Many people wonder if there is
one time of year that is more advantageous to file bankruptcy. When you
decide to file a bankruptcy, one of the potential assets that the trustee will
look at is your expected income tax refund. The trustee will look at the
month that you file and determine any percentage of non-exempt portion that
belongs to the estate.
(This means they can take the money.) The
exempt portion of your tax refund is any earned income tax credit you may be
entitled to. (This means they can not take earned income tax credit.)
They can however look at any portion of your refund that is child tax
credit, education credit or withholding.
When planning the
best time to file, there are a couple of considerations. The most
important of course is whether or not you are being garnished. If you
are, then the analysis must include whether you will lose more in garnishment
than potential tax refund. If the answer is yes, then you file
immediately in order to stop the garnishment.
Another important consideration
is whether you are trying to stop a foreclosure or repossession. These are not
usually issues that you can do a whole lot of waiting, as there is often a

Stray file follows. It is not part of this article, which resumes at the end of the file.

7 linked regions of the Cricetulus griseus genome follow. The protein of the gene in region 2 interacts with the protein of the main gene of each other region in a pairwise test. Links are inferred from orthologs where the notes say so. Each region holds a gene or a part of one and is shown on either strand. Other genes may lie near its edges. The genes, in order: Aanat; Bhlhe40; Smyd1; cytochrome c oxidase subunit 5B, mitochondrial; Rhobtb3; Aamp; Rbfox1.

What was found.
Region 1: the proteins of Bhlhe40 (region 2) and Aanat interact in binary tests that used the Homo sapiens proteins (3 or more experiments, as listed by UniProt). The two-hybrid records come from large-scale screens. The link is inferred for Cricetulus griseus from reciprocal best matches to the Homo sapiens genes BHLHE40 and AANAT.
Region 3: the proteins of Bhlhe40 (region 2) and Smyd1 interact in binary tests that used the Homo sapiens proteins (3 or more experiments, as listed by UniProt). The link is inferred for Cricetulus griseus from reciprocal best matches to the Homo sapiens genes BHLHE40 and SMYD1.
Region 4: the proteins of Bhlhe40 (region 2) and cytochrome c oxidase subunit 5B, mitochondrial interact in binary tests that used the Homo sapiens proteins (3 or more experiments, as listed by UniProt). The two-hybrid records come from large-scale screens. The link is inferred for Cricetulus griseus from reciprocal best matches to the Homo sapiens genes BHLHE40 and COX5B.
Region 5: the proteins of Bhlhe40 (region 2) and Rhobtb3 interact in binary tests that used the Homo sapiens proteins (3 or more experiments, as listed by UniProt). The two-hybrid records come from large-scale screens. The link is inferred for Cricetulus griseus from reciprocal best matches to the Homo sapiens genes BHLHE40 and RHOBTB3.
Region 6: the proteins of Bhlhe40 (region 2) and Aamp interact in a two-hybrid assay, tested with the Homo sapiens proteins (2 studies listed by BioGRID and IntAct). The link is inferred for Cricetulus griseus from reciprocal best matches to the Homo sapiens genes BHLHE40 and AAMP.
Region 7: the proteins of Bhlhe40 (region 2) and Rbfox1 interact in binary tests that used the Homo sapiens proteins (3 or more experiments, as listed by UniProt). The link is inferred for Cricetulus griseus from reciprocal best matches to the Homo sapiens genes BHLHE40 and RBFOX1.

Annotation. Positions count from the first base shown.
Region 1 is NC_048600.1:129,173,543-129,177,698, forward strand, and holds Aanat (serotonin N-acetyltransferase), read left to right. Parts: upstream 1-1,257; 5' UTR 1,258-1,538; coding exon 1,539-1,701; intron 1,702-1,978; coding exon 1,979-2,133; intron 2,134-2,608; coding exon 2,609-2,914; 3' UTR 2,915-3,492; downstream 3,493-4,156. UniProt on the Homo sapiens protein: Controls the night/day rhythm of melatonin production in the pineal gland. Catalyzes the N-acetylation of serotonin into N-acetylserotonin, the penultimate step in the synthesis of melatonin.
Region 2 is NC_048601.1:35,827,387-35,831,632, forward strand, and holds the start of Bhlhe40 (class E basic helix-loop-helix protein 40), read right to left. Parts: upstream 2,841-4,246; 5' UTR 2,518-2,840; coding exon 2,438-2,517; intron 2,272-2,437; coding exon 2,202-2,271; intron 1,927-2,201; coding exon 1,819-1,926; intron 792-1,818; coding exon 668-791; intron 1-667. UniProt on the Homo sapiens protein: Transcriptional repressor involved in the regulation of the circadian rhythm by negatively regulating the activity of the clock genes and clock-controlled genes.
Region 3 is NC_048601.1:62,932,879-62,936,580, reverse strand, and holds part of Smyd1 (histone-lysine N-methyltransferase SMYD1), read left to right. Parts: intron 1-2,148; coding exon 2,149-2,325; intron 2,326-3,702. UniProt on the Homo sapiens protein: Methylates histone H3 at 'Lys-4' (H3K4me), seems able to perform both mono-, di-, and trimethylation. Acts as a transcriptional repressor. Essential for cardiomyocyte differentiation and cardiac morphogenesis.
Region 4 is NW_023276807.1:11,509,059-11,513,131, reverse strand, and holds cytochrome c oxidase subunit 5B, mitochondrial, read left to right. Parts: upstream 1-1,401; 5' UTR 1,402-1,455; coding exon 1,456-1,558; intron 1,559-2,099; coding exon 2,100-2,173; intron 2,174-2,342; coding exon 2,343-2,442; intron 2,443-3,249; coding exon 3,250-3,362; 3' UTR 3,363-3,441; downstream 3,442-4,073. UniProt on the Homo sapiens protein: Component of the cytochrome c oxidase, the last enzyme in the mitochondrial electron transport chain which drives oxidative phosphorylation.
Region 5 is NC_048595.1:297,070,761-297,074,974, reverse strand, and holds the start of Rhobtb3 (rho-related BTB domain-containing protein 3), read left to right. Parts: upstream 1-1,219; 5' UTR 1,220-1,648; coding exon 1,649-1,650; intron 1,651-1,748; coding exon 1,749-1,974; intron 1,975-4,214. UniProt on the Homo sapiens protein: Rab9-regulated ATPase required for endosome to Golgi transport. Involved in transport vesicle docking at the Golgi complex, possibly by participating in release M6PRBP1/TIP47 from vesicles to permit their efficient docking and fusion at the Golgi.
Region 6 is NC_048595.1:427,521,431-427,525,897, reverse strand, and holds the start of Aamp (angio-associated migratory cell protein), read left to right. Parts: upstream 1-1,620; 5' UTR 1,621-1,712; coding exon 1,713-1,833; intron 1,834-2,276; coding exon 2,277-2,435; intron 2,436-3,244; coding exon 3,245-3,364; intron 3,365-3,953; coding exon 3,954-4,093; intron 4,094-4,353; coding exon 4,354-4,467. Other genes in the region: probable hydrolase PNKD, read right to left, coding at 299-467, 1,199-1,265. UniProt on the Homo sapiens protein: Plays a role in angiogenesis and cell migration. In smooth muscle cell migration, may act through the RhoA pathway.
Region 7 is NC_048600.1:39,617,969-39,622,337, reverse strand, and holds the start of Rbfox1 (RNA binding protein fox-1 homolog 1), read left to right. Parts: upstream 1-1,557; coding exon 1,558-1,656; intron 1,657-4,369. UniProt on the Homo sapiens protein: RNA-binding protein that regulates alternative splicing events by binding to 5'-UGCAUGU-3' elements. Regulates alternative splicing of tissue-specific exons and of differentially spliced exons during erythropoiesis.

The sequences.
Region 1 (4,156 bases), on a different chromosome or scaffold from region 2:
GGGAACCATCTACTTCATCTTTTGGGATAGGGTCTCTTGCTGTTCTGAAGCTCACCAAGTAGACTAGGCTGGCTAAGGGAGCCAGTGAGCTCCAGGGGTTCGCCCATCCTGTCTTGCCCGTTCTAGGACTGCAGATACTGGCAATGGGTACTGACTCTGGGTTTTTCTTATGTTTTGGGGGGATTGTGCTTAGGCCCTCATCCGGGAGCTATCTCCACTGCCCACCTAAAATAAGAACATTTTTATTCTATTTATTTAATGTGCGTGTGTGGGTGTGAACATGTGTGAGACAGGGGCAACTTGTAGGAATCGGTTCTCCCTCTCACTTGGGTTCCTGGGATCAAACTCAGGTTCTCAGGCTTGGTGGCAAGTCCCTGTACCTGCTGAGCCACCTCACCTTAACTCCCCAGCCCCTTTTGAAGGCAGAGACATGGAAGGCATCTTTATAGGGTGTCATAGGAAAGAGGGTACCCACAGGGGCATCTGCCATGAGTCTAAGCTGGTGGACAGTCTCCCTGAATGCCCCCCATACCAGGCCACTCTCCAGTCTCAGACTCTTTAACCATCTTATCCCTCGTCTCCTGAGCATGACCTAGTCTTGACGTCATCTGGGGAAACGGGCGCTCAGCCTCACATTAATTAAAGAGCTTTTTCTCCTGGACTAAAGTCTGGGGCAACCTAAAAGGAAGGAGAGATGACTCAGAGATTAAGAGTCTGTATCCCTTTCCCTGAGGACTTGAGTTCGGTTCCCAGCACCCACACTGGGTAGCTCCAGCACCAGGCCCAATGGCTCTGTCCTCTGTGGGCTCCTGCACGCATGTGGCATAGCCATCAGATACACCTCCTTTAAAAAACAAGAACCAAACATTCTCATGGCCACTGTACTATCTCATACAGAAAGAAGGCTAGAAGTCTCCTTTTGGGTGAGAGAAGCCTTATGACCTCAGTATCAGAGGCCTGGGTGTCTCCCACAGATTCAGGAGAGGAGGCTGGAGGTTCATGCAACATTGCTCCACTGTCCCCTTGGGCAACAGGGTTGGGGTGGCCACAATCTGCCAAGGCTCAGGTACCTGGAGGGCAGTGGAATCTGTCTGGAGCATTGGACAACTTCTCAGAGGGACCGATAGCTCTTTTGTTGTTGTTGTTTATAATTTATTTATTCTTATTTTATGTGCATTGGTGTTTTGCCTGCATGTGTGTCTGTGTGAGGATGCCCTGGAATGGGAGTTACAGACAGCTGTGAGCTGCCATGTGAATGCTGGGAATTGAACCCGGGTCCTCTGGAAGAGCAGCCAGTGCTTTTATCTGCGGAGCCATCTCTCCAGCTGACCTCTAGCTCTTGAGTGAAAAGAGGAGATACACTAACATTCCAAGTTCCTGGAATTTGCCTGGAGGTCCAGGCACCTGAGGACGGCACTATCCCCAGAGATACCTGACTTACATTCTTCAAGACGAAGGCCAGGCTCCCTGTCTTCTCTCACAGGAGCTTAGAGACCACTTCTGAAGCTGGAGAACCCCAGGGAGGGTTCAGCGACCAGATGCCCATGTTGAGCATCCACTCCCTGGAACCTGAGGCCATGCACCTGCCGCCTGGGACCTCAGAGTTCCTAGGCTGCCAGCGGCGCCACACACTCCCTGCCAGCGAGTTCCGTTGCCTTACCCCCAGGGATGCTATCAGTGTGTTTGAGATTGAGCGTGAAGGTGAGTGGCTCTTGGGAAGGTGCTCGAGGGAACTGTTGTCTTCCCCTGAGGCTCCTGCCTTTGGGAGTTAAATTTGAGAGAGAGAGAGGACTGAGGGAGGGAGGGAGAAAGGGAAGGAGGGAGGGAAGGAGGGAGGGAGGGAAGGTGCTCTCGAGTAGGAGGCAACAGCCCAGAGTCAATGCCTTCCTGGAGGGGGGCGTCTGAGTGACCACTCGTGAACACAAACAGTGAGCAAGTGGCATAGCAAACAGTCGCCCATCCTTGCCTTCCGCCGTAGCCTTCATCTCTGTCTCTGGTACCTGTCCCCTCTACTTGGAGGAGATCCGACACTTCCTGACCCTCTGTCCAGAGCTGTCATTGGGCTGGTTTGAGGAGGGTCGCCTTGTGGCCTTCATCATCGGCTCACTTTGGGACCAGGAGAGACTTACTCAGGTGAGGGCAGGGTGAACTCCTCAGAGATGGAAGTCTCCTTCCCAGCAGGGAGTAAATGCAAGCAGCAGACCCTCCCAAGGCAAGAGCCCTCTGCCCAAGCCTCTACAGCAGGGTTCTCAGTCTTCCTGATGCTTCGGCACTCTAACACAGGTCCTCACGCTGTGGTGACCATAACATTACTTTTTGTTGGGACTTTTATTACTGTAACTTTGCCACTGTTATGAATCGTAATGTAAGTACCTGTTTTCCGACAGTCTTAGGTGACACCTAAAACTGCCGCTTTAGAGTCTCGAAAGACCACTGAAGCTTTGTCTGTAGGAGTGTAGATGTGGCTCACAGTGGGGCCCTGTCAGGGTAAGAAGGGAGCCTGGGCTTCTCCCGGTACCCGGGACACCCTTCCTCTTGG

strict deadline involved.
If you can
wait and time your filing, try to file after you have received your tax refunds
and have spent them. They can not be sitting in the bank for a rainy day.
Many of my clients will use their tax refund in order to pay they attorney fees
and filing fees associated with filing their bankruptcy.
important to consult with an attorney regarding what you are allowed to spend
your tax refund money on and not run into any trouble with the bankruptcy
court. For example, do not go buy a car or a big screen television.
You could very possibly lose it as a non-exempt asset.
Contact our office for a free initial consultation. We will be happy to provide you
with guidance on proper planning for a smooth and stress free filing that still
ensures you are in compliance with the bankruptcy rules.
are a debt relief agency. We help people file for relief under the U.S.